By Giorgi Kvelashvili
On June 1, the Lithuanian parliament, Seimas, passed a resolution towards Georgia that can be seen as a precedent for other countries and an opportunity for Tbilisi to reinvigorate its diplomatic efforts. Lithuania has long been one of Georgia’s strongest supporters in NATO, the European Union and other international organizations, but Vilnius’s most recent move heralds a new trend in how the international community is treating Georgia’s outstanding security problems and Moscow’s actions vis-à-vis its smaller neighbor.
Until now the emphasis has been on non-recognition of Abkhazia and “South Ossetia” – Georgia’s two regions that Russia unilaterally declared as independent. But the Lithuanian parliamentarians took it a step further and openly qualified Russia’s past and current actions against Georgia as acts of aggression such as “armed attack and invasion,” “bombardment, occupation and annexation,” “illegal mass conferral of citizenship and establishment of pseudo-state puppet entities in the occupied territory,” and gross and systematic violations of human rights, including ethnic cleansing, other crimes against humanity and war crimes.”
The resolution also stated that Moscow continues to be in gross violation of the August 2008 ceasefire agreement between Russia and Georgia – mediated and signed by French President Nocolas Sarkozy then-rotating president of the European Union – and assessed “continuing presence of the Russian armed forces in the territory of Georgia and the activities of puppet entities in Abkhazia and South Ossetia as the illegal occupation of the respective parts of the territory of Georgia.”
The Lithuanian parliament’s resolution enumerated the “key principles” Russia has to follow to help restore “peace and security in the Russian-Georgian conflict zone. Among them are “withdrawal of the Russian armed forces from the occupied parts of the Georgian territory”… “return of refugees and displaced persons to their homes in secure conditions… and “restoration of Georgia’s jurisdiction over Abkhazia and South Ossetia.”
Tbilisi immediately hailed the resolution, and Georgian Foreign Minister Grigol Vashadze’s office issued a statement expressing Georgia’s gratitude to Lithuania “for such an active support of Georgian sovereignty and territorial integrity and open recognition of the occupation of Georgia.” Vashadze visited Vilnius shortly before the Lithuanian resolution was adopted. Chairman of Georgian Parliament David Bakradze, for his part, called Lithuania’s decision “a significant step” that can be followed by other countries in the future.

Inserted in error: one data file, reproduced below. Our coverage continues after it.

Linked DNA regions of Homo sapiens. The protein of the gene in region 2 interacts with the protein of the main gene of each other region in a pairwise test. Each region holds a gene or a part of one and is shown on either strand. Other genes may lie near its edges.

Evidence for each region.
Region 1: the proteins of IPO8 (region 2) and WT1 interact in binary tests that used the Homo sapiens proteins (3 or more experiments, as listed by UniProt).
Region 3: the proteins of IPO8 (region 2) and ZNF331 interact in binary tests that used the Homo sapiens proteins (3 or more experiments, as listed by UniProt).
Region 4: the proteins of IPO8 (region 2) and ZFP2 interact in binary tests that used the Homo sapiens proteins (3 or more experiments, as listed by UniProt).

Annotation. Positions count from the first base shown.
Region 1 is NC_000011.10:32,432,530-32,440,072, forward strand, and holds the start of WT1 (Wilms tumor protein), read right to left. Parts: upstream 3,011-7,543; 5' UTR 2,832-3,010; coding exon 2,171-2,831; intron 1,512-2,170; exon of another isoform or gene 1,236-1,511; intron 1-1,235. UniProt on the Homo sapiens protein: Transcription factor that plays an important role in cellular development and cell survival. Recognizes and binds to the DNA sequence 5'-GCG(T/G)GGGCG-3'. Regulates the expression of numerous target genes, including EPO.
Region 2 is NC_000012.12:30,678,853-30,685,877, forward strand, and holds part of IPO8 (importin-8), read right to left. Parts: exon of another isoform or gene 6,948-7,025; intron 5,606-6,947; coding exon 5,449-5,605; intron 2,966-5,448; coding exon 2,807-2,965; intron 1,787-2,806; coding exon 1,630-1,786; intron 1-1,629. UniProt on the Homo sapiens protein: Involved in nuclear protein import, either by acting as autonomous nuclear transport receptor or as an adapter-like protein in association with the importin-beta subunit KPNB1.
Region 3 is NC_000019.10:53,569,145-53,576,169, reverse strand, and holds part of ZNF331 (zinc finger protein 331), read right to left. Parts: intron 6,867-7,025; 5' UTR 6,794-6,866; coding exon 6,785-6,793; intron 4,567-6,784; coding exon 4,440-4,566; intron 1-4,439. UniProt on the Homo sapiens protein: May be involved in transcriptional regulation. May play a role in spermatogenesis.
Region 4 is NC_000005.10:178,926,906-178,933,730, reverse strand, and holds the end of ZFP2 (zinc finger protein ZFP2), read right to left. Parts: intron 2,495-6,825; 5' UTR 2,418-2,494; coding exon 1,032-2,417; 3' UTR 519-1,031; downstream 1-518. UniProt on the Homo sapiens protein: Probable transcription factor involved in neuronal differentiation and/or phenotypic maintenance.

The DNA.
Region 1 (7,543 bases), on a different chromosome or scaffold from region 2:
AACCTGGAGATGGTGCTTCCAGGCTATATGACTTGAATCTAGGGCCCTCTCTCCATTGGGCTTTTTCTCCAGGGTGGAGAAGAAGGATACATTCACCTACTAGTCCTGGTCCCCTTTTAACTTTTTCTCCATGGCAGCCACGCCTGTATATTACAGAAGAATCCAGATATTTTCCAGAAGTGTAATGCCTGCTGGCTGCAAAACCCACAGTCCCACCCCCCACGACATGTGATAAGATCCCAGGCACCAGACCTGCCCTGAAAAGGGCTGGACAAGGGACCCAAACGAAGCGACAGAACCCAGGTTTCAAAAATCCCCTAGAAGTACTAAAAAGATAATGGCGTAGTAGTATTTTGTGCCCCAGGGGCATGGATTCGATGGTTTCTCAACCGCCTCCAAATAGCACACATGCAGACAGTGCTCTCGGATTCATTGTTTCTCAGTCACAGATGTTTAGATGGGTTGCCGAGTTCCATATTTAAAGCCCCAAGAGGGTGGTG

Prior to the Lithuanian move, on May 20, the European Parliament adopted a resolution “on the need for an E.U. strategy for the South Caucasus” in which it reiterated “its unconditional support for the sovereignty, territorial integrity and inviolability of the internationally recognised borders of Georgia, and call[ed] on Russia to respect them.” Although the European parliamentarians deplored “the recognition by the Russian Federation of the independence of Abkhazia and South Ossetia as contrary to the international law”, and called on Russia to honor “its commitment to withdraw its troops to the positions held before the outbreak of the August 2008 war”, they once again stopped short of calling Russia’s illegal presence in Georgian territories an act of occupation.
Lithuania is a member of NATO and the European Union and the resolution of its parliament has the potential to set a precedent for other countries in Europe and beyond, along with advancing Georgia’s interests within those organizations. But given the sensitivities characterizing the West’s relations with Russia, political analysts in Tbilisi believe that before any international organization openly call Russia’s illegal presence on Georgian soil occupation, it might be a better strategy for Tbilisi to encourage as many countries as possible to follow Lithuania’s suit by using bilateral diplomatic channels and public relations tools.